Ethiopia: Economic Development in a Harsh Environment: Part 2

The second part of this review of Ethiopia’s economic development examines the strengths and weaknesses of the policies followed and the institutions established in recent years and compares them with the development policies adopted in East Asia.

Ethiopian village.
Market near Bahir Dar, Ethiopia.  Photo by author.

The second part of this review of Ethiopia’s economic development examines the strengths and weaknesses of the policies followed and the institutions established in recent years and compares them with the development policies adopted in East Asia. It concludes with a brief review of the country’s geo-political position.

Ethiopia’s endemic political, ethnic and regional tensions have, once again, come to a head. On 22 June, the head of Amhara state, Ambachew Mekonnen and one of his advisers were killed during a coup attempt in Bahir Dar that was orchestrated by Asamnew Tsige, the head of security in Amhara. The prime minister, Abiy Ahmed, announced that in a separate attack in the capital, Addis Ababa, Seare Mekonnen, the army chief of staff was killed by his bodyguard.

Abiy, in office for just over a year, has introduced unprecedented reforms in Ethiopia. The shakeup of the military and intelligence services has earned Abiy powerful enemies, while his government struggles to control powerful figures in the country’s numerous ethnic groups who are in conflict with the federal government and with each other for greater influence and resources.[1]  This crisis may threaten both Ethiopia’s economy and stability throughout East Africa.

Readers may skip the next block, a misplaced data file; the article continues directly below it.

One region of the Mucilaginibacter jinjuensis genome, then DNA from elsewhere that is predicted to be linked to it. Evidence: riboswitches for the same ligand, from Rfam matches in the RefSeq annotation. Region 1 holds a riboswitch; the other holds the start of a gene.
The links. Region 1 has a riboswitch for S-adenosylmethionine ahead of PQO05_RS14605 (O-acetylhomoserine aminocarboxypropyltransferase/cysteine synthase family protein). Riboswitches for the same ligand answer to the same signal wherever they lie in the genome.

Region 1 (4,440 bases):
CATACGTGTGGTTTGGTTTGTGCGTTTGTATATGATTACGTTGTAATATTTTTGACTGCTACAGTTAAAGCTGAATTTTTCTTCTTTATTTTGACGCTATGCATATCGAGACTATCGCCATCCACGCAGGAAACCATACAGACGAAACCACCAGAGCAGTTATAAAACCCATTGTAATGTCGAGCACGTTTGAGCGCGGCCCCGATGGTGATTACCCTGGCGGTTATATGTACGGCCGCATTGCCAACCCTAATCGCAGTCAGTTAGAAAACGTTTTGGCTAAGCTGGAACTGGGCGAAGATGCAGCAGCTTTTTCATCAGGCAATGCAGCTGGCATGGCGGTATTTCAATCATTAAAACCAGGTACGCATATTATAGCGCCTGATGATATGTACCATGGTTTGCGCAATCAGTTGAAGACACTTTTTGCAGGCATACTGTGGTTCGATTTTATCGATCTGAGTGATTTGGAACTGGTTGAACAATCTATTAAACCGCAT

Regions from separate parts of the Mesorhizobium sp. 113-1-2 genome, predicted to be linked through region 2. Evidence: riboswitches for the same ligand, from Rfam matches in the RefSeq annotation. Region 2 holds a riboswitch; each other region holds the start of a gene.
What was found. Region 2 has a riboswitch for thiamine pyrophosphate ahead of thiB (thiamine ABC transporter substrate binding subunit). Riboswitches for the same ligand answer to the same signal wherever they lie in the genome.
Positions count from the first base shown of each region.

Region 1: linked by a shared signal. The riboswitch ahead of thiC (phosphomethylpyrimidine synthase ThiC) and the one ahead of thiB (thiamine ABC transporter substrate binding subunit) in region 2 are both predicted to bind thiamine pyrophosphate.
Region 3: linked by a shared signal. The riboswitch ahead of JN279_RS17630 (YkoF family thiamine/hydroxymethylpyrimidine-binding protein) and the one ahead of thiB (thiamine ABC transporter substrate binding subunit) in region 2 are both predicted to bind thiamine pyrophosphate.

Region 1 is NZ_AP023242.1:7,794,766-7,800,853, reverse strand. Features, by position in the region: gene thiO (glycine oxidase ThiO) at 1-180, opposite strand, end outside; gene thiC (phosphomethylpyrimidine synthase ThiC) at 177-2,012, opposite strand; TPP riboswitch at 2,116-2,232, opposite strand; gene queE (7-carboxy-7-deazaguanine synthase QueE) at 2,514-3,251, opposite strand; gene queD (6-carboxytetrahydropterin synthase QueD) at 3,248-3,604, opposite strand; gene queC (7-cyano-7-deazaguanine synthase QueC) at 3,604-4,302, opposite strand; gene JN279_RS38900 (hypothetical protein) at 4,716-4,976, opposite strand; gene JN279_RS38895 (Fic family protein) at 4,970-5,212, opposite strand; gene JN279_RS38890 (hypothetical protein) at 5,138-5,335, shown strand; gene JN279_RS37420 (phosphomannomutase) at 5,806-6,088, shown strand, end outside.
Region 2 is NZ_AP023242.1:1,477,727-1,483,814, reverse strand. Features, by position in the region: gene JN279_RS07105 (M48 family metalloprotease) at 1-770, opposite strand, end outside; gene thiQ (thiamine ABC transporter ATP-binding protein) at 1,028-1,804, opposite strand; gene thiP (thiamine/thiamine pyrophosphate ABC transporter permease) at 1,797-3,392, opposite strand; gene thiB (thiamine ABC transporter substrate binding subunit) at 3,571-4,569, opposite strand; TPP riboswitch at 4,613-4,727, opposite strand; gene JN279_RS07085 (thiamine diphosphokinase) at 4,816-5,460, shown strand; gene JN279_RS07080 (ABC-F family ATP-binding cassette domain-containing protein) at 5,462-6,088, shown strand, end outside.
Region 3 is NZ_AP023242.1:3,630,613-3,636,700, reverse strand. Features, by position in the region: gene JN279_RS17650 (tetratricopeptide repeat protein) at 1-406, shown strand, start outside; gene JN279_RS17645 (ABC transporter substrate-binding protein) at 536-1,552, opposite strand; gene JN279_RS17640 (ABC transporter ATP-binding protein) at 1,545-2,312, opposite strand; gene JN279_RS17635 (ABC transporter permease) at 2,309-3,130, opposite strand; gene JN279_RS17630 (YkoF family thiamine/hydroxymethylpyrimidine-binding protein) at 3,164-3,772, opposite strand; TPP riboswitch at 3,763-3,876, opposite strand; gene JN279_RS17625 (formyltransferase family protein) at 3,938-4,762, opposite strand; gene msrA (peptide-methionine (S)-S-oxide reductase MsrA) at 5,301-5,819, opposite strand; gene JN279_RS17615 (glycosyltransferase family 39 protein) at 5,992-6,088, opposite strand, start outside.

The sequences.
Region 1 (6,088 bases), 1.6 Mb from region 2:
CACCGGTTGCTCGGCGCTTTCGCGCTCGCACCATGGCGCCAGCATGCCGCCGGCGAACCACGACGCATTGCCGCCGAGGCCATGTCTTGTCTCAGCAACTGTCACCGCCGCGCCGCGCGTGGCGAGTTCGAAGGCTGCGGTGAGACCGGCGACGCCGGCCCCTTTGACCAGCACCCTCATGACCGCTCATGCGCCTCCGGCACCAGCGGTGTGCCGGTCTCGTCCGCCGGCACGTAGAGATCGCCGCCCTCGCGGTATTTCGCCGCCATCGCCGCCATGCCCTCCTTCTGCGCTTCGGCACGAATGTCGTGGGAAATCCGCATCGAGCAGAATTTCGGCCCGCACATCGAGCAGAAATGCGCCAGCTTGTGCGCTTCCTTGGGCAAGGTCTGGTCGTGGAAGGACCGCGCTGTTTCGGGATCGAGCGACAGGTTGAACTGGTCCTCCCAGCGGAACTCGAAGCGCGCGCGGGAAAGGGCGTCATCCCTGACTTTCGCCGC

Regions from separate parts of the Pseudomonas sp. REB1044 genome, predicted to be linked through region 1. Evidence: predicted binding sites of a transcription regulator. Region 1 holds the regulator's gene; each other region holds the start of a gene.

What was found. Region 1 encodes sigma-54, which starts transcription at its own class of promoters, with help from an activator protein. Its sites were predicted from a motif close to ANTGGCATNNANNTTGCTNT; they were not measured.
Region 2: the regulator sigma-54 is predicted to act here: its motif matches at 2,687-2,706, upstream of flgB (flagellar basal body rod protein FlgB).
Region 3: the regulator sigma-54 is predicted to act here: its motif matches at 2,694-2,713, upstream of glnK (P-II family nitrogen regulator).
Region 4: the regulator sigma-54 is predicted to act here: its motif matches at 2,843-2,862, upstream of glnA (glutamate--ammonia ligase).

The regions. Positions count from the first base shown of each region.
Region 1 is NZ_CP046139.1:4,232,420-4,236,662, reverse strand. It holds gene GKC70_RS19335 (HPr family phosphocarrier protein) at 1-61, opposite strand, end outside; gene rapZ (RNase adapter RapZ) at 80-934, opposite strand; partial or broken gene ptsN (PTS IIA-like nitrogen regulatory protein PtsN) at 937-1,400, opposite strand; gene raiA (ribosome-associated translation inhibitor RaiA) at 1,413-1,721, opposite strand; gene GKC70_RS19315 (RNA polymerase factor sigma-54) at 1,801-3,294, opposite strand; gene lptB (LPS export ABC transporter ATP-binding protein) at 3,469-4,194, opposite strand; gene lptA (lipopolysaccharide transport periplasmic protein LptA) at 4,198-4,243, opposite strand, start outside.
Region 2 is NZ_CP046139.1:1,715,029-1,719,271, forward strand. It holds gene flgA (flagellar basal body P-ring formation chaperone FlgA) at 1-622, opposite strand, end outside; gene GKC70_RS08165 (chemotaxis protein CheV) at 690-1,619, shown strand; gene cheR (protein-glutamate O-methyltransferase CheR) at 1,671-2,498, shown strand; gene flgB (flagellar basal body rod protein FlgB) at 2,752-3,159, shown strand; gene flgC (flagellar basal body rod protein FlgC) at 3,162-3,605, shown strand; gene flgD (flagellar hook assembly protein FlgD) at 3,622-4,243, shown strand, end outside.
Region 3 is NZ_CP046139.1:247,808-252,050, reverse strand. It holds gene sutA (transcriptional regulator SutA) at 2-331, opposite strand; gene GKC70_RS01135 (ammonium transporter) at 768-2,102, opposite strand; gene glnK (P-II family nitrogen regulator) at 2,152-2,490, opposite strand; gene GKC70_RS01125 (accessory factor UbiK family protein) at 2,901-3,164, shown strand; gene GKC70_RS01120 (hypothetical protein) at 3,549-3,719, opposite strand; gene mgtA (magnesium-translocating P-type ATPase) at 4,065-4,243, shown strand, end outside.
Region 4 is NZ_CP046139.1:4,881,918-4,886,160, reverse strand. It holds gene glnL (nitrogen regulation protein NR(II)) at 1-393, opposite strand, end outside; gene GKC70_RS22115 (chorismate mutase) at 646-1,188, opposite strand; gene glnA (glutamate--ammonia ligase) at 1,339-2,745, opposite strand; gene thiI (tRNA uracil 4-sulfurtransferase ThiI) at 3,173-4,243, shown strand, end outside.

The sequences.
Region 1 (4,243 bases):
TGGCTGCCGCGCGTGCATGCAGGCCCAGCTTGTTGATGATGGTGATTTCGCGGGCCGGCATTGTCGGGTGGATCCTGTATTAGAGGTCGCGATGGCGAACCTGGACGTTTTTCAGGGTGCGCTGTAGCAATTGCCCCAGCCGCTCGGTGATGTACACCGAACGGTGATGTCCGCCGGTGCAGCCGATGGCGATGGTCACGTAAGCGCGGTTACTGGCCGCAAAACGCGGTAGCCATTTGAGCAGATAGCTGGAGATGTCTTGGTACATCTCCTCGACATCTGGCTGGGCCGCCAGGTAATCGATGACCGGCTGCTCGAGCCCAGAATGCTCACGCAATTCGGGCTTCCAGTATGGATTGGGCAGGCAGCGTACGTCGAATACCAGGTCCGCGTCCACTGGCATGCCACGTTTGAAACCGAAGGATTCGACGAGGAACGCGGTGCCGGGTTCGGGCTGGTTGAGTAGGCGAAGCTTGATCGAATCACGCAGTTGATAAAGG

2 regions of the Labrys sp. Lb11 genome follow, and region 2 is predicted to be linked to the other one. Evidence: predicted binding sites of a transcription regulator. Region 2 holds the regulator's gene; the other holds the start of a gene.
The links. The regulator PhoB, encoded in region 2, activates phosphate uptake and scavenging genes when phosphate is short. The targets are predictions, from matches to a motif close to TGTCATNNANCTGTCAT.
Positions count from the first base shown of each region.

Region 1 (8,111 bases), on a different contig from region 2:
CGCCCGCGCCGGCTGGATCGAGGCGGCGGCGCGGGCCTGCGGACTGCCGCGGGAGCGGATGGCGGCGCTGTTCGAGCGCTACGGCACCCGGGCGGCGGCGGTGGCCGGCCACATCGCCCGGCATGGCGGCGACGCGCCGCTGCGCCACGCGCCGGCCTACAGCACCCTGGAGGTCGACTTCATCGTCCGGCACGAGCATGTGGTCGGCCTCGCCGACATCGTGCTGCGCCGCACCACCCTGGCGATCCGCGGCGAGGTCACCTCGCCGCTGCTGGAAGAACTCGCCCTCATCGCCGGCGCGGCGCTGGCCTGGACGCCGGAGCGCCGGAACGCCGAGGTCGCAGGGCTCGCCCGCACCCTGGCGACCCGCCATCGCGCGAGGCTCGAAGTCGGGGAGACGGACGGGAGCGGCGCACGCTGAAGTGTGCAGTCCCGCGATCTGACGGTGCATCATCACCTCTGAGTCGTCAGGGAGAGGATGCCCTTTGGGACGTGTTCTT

Ethiopia has followed what has been called the ‘authoritarian developmental state model’ using a combination of market forces and state intervention. Economic policies were designed to prevent the accumulation of rental incomes in order to increase productivity and competitiveness. Successive governments recognized the need to share power among competing groups so as to keep the country unified. This was a heterodox approach both in terms of economics and politics, and yet it did not conform to the Western consensus, so Ethiopia failed to achieve a high score on world governance indicators.[2]

The aim of Ethiopian policy was to ensure that citizens benefited from the results of development. Despite the focus on results, there was a paradox: the emphasis on the engagement of citizens was at the local level while participation at the higher levels of politics was limited. Party members could advance by achieving results locally, for instance by improving school enrollment or providing better ante-natal care. Decentralization put the providers of services under the control of local government, making them, at least in theory, accountable to the local communities they served.

The government was committed to enhancing citizens’ public participation in the development of activities and processes through good governance. It set up the Ethiopia Social Accountability Program and Grievance Redress Mechanism, as well as the donor-supported framework of Financial Transparency and Accountability. This made information about local government budgets and spending publicly available in an easily comprehensible way. Through budget literacy training, citizens learned how to provide feedback to local authorities on budgets and the provision of basic services. Local authorities were instructed to consult with citizens before voting on their budgets.

This results’ driven culture, combined with the ambition of local officials to prove themselves, had unintended and unfortunate consequences as well. Targets and deadlines were pursued regardless of costs, on the assumption that meeting expectations outweighed the costs. Some of these consequences were noted by senior officials as violations of national policies and standards. Given the decentralized nature of policy implementation in Ethiopia, it has been difficult for federal or even regional officials to monitor such excesses.